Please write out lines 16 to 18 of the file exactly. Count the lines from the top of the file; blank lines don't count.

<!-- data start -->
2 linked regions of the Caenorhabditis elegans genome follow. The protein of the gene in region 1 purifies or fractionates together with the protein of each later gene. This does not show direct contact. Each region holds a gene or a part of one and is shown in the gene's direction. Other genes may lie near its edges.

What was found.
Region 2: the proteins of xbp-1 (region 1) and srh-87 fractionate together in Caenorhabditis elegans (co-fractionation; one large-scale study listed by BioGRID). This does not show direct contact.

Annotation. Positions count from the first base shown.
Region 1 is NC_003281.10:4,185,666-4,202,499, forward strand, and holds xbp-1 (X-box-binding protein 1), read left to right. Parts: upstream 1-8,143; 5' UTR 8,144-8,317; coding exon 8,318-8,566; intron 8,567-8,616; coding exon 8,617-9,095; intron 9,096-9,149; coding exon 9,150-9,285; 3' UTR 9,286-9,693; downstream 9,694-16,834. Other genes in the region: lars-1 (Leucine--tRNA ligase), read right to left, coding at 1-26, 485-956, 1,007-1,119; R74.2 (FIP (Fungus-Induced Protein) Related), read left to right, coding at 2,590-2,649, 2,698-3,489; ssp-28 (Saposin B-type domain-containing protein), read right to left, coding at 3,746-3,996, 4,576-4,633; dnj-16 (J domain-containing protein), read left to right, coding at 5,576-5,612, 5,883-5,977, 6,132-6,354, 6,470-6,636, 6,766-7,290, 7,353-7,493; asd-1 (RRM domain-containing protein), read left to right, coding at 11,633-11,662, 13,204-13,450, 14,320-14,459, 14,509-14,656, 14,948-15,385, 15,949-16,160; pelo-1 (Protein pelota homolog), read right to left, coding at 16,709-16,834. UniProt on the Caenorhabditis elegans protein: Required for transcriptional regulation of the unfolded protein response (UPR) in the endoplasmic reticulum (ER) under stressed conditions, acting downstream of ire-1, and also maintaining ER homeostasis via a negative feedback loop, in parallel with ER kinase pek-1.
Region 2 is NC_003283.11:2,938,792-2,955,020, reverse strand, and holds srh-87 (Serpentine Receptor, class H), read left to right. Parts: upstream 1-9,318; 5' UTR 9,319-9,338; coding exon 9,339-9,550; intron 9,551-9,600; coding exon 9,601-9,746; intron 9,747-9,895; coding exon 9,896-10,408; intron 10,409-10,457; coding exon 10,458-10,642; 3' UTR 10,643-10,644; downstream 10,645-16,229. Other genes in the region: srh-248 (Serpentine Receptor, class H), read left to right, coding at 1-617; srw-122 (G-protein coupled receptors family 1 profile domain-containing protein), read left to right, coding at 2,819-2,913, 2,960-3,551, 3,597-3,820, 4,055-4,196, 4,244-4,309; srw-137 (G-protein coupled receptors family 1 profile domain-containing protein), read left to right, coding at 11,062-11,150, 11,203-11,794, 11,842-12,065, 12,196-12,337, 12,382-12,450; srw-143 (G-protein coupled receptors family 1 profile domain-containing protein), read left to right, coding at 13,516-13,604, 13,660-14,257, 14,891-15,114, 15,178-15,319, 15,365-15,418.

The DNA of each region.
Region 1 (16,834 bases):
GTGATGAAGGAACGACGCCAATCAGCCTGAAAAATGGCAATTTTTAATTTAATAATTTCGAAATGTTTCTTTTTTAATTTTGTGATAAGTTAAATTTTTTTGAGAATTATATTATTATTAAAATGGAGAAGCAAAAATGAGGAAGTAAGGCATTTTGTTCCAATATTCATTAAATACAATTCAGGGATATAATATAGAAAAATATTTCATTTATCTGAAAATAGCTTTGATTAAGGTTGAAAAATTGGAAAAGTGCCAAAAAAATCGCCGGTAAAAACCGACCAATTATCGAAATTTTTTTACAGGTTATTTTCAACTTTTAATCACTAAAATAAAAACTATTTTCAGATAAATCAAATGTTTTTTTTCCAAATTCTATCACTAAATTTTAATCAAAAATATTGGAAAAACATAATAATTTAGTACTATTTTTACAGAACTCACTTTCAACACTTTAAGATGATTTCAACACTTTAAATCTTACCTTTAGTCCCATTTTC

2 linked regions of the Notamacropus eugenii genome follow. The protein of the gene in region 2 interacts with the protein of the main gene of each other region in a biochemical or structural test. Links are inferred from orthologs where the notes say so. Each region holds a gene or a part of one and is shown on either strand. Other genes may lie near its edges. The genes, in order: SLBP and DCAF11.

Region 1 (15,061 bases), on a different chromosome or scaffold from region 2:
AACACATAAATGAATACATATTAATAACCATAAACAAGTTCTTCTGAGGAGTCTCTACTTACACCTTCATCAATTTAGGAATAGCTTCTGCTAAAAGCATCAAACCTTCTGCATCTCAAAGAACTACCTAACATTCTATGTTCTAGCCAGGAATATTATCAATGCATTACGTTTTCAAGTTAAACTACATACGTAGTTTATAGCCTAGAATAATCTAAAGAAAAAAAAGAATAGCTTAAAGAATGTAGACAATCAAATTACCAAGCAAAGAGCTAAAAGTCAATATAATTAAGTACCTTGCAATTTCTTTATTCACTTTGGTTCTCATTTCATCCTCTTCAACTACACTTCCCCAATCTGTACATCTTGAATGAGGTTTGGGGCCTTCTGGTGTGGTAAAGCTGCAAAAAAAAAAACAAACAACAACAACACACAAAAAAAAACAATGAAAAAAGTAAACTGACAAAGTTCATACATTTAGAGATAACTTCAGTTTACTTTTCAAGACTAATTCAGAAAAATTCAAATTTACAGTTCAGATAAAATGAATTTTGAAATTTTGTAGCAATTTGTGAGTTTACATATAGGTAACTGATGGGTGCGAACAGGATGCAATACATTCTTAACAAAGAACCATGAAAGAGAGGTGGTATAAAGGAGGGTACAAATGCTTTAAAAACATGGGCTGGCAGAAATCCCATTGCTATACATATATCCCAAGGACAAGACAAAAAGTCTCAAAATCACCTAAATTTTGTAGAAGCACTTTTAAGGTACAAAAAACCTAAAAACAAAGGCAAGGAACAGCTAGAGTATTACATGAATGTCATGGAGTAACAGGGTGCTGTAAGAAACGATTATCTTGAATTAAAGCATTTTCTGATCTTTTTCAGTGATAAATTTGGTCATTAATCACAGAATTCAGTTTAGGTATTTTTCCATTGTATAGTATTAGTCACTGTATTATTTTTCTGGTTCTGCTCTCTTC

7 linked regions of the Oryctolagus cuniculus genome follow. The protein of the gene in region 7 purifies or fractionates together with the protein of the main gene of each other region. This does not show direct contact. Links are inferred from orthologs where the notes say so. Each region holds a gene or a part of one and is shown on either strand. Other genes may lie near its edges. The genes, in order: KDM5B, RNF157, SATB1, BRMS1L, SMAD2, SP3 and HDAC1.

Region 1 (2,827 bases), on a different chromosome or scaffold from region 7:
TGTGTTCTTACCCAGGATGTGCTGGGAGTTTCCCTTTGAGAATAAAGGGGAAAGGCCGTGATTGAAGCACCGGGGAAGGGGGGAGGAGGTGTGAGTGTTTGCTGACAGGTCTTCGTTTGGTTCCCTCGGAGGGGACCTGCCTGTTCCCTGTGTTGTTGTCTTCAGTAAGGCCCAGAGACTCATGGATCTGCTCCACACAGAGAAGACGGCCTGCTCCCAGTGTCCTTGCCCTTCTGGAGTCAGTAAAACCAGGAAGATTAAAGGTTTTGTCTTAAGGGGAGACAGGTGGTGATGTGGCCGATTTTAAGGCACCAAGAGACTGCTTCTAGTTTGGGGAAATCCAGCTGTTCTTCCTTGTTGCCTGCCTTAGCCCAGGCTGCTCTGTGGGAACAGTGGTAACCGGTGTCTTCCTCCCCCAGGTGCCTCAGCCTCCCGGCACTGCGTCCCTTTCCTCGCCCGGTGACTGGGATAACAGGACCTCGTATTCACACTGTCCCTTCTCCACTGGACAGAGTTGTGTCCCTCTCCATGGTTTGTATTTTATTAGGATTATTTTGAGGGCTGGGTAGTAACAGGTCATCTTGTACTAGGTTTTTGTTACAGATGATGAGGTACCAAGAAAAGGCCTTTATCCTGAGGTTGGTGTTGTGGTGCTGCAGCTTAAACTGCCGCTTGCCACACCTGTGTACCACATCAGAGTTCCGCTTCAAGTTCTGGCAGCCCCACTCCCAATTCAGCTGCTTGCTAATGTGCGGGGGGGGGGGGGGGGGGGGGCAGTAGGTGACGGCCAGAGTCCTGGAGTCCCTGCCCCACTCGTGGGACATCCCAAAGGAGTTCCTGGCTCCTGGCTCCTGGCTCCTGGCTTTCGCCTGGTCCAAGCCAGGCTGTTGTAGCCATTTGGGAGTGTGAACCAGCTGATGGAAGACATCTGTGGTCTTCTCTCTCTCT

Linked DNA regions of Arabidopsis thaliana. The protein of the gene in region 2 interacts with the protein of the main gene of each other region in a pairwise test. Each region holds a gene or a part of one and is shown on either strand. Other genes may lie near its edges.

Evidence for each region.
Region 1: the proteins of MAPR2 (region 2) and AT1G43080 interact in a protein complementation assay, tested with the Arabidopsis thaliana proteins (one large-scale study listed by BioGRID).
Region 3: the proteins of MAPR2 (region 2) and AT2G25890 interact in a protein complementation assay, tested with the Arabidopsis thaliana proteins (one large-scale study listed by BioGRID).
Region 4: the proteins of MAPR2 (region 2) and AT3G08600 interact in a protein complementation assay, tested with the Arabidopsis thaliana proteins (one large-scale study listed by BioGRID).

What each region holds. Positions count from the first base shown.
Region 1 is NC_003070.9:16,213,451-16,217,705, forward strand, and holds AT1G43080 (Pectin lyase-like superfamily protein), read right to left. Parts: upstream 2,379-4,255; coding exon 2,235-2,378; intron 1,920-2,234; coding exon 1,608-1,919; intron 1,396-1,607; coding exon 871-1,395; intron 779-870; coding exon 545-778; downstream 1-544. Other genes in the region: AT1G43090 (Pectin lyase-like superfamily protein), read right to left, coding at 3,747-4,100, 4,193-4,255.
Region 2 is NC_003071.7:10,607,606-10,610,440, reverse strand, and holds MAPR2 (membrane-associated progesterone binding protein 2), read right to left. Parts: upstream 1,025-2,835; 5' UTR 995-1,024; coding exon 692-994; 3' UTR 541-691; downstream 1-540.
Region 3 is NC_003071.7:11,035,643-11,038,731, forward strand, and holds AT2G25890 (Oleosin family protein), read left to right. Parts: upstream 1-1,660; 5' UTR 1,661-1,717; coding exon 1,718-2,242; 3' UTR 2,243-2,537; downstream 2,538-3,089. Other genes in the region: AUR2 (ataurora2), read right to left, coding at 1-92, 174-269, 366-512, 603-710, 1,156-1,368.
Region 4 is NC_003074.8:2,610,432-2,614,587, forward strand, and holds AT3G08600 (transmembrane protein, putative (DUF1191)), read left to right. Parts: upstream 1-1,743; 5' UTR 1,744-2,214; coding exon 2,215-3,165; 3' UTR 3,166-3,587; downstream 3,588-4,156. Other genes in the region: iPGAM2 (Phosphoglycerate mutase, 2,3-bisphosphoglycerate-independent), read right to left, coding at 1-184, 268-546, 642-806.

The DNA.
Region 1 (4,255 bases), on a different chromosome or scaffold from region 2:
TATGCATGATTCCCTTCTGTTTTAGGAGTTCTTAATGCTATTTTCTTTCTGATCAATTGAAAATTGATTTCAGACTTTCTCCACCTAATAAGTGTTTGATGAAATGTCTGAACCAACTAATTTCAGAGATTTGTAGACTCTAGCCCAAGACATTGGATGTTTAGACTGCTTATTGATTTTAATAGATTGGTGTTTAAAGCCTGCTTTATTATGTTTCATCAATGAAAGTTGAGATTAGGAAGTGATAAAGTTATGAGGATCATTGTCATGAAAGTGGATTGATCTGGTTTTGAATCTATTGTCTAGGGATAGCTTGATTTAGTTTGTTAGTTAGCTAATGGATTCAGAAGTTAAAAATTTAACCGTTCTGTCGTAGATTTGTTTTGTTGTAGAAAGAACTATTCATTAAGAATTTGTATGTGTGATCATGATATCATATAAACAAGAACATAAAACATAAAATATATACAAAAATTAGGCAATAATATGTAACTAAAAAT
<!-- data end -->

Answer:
Linked DNA regions of Arabidopsis thaliana. The protein of the gene in region 2 interacts with the protein of the main gene of each other region in a pairwise test. Each region holds a gene or a part of one and is shown on either strand. Other genes may lie near its edges.

Evidence for each region.
Region 1: the proteins of MAPR2 (region 2) and AT1G43080 interact in a protein complementation assay, tested with the Arabidopsis thaliana proteins (one large-scale study listed by BioGRID).